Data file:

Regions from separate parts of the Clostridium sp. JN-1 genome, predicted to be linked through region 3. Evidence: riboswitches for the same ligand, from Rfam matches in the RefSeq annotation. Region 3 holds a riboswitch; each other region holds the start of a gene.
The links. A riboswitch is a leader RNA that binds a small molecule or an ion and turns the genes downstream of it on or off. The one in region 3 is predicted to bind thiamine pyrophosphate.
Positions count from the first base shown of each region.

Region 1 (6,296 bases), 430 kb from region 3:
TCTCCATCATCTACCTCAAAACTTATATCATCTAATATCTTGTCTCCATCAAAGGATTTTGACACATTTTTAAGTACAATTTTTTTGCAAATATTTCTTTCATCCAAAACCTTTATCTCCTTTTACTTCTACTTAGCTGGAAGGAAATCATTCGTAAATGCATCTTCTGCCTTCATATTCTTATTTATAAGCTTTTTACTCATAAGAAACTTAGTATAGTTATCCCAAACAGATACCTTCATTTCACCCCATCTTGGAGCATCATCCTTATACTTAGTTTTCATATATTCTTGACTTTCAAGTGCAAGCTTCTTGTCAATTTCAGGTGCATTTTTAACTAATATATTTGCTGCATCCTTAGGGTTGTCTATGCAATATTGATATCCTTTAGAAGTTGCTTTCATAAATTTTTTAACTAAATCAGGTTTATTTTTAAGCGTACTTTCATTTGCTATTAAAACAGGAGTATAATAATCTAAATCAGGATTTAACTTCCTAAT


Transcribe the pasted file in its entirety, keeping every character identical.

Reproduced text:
Regions from separate parts of the Clostridium sp. JN-1 genome, predicted to be linked through region 3. Evidence: riboswitches for the same ligand, from Rfam matches in the RefSeq annotation. Region 3 holds a riboswitch; each other region holds the start of a gene.
The links. A riboswitch is a leader RNA that binds a small molecule or an ion and turns the genes downstream of it on or off. The one in region 3 is predicted to bind thiamine pyrophosphate.
Positions count from the first base shown of each region.

Region 1 (6,296 bases), 430 kb from region 3:
TCTCCATCATCTACCTCAAAACTTATATCATCTAATATCTTGTCTCCATCAAAGGATTTTGACACATTTTTAAGTACAATTTTTTTGCAAATATTTCTTTCATCCAAAACCTTTATCTCCTTTTACTTCTACTTAGCTGGAAGGAAATCATTCGTAAATGCATCTTCTGCCTTCATATTCTTATTTATAAGCTTTTTACTCATAAGAAACTTAGTATAGTTATCCCAAACAGATACCTTCATTTCACCCCATCTTGGAGCATCATCCTTATACTTAGTTTTCATATATTCTTGACTTTCAAGTGCAAGCTTCTTGTCAATTTCAGGTGCATTTTTAACTAATATATTTGCTGCATCCTTAGGGTTGTCTATGCAATATTGATATCCTTTAGAAGTTGCTTTCATAAATTTTTTAACTAAATCAGGTTTATTTTTAAGCGTACTTTCATTTGCTATTAAAACAGGAGTATAATAATCTAAATCAGGATTTAACTTCCTAAT